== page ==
Discovering Leela Naidu in a Library

Niyantha Shekar
2 min readSep 10, 2015

I was in the round room of the State Central Library in Bangalore, walking along a semi-circular path created by the bookshelves, killing time before lunch with a friend, when I came across a book mistakenly placed in the Travel section. On the book cover was a black-and-white image of a beautiful woman, her shiny hair appearing to bounce off her cheek like in a shampoo commercial. The book, ‘Leela: A Patchwork Life’, was a memoir of Leela Naidu, but I didn’t know who she was. I picked up the book for Jerry Pinto, her co-author and the author of one of my favourite books, ‘Em and the Big Hoom’. I found an empty chair and started to read.

“The last time I saw Leela Naidu, she was sitting up in bed,” Pinto’s foreword began. “She had on a faded nightgown and the bedclothes, relics of a visit from one of her grandsons, sported cheerful cartoon animals. But she extended her hand with the grace of a dowager duchess in exile and smiled upon me. The room brightened and the world turned into a gracious and charming place for a moment.”

Reading Pinto’s prose that day affected me the way Naidu’s presence affected him. It brightened the dark corner of the round room I sat in, and turned the library into a gracious and charming place. As Pinto wrote about how he met Naidu and how the book came to be, he dropped hints about who she was for readers like me who knew nothing about her. That she was an iconic beauty feted by Vogue; a charismatic woman with a splendid command over French and English; a somewhat unhappy companion of the poet Dom Moraes. Details that didn’t seek to define the woman — to actually know who she was, or a version of who she was, I would have to read the rest of the book — but details to spark the reader’s intrigue.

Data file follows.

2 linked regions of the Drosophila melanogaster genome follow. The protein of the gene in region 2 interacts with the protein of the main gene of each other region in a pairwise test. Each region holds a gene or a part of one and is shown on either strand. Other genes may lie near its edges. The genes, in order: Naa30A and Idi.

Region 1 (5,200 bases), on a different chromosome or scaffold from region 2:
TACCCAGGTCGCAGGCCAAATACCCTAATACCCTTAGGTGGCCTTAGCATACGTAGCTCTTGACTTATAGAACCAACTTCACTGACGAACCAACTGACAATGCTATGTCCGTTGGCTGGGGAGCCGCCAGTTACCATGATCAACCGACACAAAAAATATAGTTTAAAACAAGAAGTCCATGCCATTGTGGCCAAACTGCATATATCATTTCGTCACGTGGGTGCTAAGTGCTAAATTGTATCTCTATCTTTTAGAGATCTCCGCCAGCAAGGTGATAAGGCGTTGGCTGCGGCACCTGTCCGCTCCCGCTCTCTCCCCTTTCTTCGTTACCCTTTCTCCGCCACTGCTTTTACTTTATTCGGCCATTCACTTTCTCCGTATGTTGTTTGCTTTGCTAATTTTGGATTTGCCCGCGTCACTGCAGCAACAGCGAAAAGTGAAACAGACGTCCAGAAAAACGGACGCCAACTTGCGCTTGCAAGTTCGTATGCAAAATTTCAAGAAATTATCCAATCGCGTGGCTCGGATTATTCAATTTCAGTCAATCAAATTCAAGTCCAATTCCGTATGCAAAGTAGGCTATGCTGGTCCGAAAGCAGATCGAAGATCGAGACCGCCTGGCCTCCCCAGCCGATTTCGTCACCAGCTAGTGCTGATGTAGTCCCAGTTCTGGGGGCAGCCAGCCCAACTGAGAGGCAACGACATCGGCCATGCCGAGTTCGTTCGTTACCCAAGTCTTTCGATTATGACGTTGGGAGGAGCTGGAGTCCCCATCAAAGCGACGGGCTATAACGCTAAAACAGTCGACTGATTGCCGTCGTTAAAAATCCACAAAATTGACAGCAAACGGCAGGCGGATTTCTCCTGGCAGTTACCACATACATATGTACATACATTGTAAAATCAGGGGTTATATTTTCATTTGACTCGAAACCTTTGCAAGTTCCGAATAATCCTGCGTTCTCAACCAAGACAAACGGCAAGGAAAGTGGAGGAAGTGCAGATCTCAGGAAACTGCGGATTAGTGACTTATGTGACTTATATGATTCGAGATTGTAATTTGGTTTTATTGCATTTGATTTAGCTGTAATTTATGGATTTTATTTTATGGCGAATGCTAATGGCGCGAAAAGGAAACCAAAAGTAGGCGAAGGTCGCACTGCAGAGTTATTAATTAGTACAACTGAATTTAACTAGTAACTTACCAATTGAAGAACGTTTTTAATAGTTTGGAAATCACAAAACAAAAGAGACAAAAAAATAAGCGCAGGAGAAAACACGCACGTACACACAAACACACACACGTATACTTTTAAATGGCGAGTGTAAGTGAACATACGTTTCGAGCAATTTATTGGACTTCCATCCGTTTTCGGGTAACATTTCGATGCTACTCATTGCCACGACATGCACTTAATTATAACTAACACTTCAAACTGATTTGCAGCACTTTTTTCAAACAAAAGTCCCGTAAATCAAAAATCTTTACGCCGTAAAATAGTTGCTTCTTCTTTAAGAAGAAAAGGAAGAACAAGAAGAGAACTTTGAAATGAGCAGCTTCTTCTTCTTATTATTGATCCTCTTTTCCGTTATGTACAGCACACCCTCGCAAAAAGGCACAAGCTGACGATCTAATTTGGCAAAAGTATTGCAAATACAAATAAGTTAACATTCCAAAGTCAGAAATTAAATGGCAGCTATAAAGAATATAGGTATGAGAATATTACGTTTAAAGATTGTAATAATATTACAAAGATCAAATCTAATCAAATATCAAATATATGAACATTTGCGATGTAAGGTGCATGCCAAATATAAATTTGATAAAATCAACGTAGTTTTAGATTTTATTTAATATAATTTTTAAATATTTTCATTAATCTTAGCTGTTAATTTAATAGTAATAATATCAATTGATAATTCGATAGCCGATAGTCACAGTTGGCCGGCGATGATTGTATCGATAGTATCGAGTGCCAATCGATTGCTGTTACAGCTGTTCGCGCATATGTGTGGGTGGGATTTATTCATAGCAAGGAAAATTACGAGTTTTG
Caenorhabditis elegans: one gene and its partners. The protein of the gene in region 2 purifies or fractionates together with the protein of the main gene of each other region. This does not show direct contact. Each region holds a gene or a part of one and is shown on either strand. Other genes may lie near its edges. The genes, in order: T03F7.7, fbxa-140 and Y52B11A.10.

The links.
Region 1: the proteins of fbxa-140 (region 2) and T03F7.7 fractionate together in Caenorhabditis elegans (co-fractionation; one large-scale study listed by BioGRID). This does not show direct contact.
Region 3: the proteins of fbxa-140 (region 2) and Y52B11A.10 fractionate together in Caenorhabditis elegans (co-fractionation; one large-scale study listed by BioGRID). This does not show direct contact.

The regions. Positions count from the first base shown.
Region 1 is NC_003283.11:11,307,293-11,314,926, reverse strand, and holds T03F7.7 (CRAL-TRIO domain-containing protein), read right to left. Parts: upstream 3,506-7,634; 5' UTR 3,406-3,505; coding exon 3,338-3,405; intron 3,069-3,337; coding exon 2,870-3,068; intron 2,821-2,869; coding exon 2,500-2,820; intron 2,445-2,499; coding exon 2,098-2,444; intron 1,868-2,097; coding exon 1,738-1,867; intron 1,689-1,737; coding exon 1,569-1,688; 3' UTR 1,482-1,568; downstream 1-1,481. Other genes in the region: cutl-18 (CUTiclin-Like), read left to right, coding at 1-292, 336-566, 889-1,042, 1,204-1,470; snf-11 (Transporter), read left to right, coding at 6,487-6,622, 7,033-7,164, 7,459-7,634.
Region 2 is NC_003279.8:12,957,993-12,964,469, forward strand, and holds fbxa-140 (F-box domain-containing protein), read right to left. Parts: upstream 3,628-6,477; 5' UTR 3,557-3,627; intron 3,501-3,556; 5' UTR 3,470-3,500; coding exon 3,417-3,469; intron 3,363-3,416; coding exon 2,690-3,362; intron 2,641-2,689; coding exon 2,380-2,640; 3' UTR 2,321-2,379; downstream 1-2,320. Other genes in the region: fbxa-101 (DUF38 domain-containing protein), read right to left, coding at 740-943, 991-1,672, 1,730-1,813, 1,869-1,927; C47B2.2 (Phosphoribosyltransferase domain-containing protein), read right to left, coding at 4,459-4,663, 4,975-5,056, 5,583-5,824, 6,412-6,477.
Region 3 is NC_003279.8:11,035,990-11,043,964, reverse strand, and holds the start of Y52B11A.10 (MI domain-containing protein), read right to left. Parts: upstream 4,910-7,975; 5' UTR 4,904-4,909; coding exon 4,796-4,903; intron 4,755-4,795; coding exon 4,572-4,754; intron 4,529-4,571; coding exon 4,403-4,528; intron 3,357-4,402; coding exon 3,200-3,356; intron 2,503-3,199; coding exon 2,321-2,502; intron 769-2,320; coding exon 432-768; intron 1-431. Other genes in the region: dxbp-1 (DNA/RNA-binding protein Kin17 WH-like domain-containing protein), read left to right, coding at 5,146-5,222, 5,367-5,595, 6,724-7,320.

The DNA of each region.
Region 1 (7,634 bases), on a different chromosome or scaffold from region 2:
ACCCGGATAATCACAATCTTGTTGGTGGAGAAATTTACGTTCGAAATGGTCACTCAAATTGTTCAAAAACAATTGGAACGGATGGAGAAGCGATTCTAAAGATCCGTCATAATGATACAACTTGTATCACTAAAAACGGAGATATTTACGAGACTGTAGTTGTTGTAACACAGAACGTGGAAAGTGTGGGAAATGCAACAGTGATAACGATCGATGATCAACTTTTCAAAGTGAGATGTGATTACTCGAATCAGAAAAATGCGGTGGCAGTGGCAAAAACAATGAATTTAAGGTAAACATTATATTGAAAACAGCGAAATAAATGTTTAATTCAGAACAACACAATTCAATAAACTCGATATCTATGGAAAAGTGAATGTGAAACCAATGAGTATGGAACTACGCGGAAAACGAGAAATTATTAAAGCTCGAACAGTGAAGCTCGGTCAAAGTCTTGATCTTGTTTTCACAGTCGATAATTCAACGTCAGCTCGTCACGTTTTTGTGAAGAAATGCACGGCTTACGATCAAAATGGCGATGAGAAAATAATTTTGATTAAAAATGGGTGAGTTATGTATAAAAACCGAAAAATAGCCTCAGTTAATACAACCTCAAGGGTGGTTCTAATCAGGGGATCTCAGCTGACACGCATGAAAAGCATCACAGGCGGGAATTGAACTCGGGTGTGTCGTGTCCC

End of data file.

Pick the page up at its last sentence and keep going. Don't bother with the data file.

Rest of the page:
I was so immersed in the foreword that I didn’t see the last line coming. I had forgotten, despite the opening sentence intimating it, that Naidu was no more. With the perfect final sentence, Pinto described his loss.

“There is a Leela-shaped hole in my life.”

My train of thought stopped. I sat for a moment in the silence of the round room of the State Central Library in Bangalore. Strangely, Pinto’s loss felt like my loss too.

When it was time for me to leave, I jotted down the name of the book and placed it back in the incongruous spot where I found it, hopeful that it would catch the eye of the next person browsing the shelves for a good read.